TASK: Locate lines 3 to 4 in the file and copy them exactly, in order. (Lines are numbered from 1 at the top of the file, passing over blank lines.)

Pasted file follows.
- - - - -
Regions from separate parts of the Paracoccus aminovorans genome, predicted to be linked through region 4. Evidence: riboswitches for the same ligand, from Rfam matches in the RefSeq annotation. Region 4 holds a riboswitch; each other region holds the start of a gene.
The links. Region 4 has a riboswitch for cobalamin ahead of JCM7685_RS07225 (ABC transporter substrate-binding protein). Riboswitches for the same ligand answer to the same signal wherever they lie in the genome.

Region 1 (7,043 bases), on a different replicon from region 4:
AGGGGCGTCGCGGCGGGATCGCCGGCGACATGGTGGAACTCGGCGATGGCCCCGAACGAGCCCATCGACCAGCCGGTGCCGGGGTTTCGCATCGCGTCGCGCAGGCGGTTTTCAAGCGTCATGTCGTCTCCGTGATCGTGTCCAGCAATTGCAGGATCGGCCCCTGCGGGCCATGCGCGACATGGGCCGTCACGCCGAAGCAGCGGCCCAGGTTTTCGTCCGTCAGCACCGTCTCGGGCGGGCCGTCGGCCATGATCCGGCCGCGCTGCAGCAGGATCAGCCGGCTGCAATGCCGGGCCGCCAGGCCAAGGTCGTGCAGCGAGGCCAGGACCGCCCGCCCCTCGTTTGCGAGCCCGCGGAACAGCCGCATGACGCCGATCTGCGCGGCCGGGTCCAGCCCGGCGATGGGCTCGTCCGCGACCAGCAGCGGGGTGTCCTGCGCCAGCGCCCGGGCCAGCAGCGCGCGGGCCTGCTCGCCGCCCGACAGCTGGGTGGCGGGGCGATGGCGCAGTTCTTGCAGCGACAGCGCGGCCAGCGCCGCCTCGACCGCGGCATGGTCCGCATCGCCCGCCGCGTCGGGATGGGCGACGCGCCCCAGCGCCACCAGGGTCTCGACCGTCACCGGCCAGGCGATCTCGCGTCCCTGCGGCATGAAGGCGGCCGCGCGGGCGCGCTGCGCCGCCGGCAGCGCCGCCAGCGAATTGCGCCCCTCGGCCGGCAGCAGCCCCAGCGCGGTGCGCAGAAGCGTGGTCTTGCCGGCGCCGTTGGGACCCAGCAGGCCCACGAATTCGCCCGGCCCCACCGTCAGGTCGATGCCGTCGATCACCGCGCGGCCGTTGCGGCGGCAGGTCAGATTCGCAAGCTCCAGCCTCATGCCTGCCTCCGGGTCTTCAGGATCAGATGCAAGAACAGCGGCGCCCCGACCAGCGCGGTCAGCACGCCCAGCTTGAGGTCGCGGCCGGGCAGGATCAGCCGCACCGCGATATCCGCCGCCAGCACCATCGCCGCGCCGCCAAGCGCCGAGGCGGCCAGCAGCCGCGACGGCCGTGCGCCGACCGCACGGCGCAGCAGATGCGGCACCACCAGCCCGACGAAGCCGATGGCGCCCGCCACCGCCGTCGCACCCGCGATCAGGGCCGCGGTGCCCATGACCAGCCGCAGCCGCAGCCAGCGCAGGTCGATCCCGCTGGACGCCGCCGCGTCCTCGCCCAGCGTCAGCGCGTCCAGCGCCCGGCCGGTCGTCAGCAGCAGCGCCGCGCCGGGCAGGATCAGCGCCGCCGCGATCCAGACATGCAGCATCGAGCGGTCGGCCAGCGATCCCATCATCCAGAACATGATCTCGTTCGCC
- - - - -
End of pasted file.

Region 1 (7,043 bases), on a different replicon from region 4:
AGGGGCGTCGCGGCGGGATCGCCGGCGACATGGTGGAACTCGGCGATGGCCCCGAACGAGCCCATCGACCAGCCGGTGCCGGGGTTTCGCATCGCGTCGCGCAGGCGGTTTTCAAGCGTCATGTCGTCTCCGTGATCGTGTCCAGCAATTGCAGGATCGGCCCCTGCGGGCCATGCGCGACATGGGCCGTCACGCCGAAGCAGCGGCCCAGGTTTTCGTCCGTCAGCACCGTCTCGGGCGGGCCGTCGGCCATGATCCGGCCGCGCTGCAGCAGGATCAGCCGGCTGCAATGCCGGGCCGCCAGGCCAAGGTCGTGCAGCGAGGCCAGGACCGCCCGCCCCTCGTTTGCGAGCCCGCGGAACAGCCGCATGACGCCGATCTGCGCGGCCGGGTCCAGCCCGGCGATGGGCTCGTCCGCGACCAGCAGCGGGGTGTCCTGCGCCAGCGCCCGGGCCAGCAGCGCGCGGGCCTGCTCGCCGCCCGACAGCTGGGTGGCGGGGCGATGGCGCAGTTCTTGCAGCGACAGCGCGGCCAGCGCCGCCTCGACCGCGGCATGGTCCGCATCGCCCGCCGCGTCGGGATGGGCGACGCGCCCCAGCGCCACCAGGGTCTCGACCGTCACCGGCCAGGCGATCTCGCGTCCCTGCGGCATGAAGGCGGCCGCGCGGGCGCGCTGCGCCGCCGGCAGCGCCGCCAGCGAATTGCGCCCCTCGGCCGGCAGCAGCCCCAGCGCGGTGCGCAGAAGCGTGGTCTTGCCGGCGCCGTTGGGACCCAGCAGGCCCACGAATTCGCCCGGCCCCACCGTCAGGTCGATGCCGTCGATCACCGCGCGGCCGTTGCGGCGGCAGGTCAGATTCGCAAGCTCCAGCCTCATGCCTGCCTCCGGGTCTTCAGGATCAGATGCAAGAACAGCGGCGCCCCGACCAGCGCGGTCAGCACGCCCAGCTTGAGGTCGCGGCCGGGCAGGATCAGCCGCACCGCGATATCCGCCGCCAGCACCATCGCCGCGCCGCCAAGCGCCGAGGCGGCCAGCAGCCGCGACGGCCGTGCGCCGACCGCACGGCGCAGCAGATGCGGCACCACCAGCCCGACGAAGCCGATGGCGCCCGCCACCGCCGTCGCACCCGCGATCAGGGCCGCGGTGCCCATGACCAGCCGCAGCCGCAGCCAGCGCAGGTCGATCCCGCTGGACGCCGCCGCGTCCTCGCCCAGCGTCAGCGCGTCCAGCGCCCGGCCGGTCGTCAGCAGCAGCGCCGCGCCGGGCAGGATCAGCGCCGCCGCGATCCAGACATGCAGCATCGAGCGGTCGGCCAGCGATCCCATCATCCAGAACATGATCTCGTTCGCC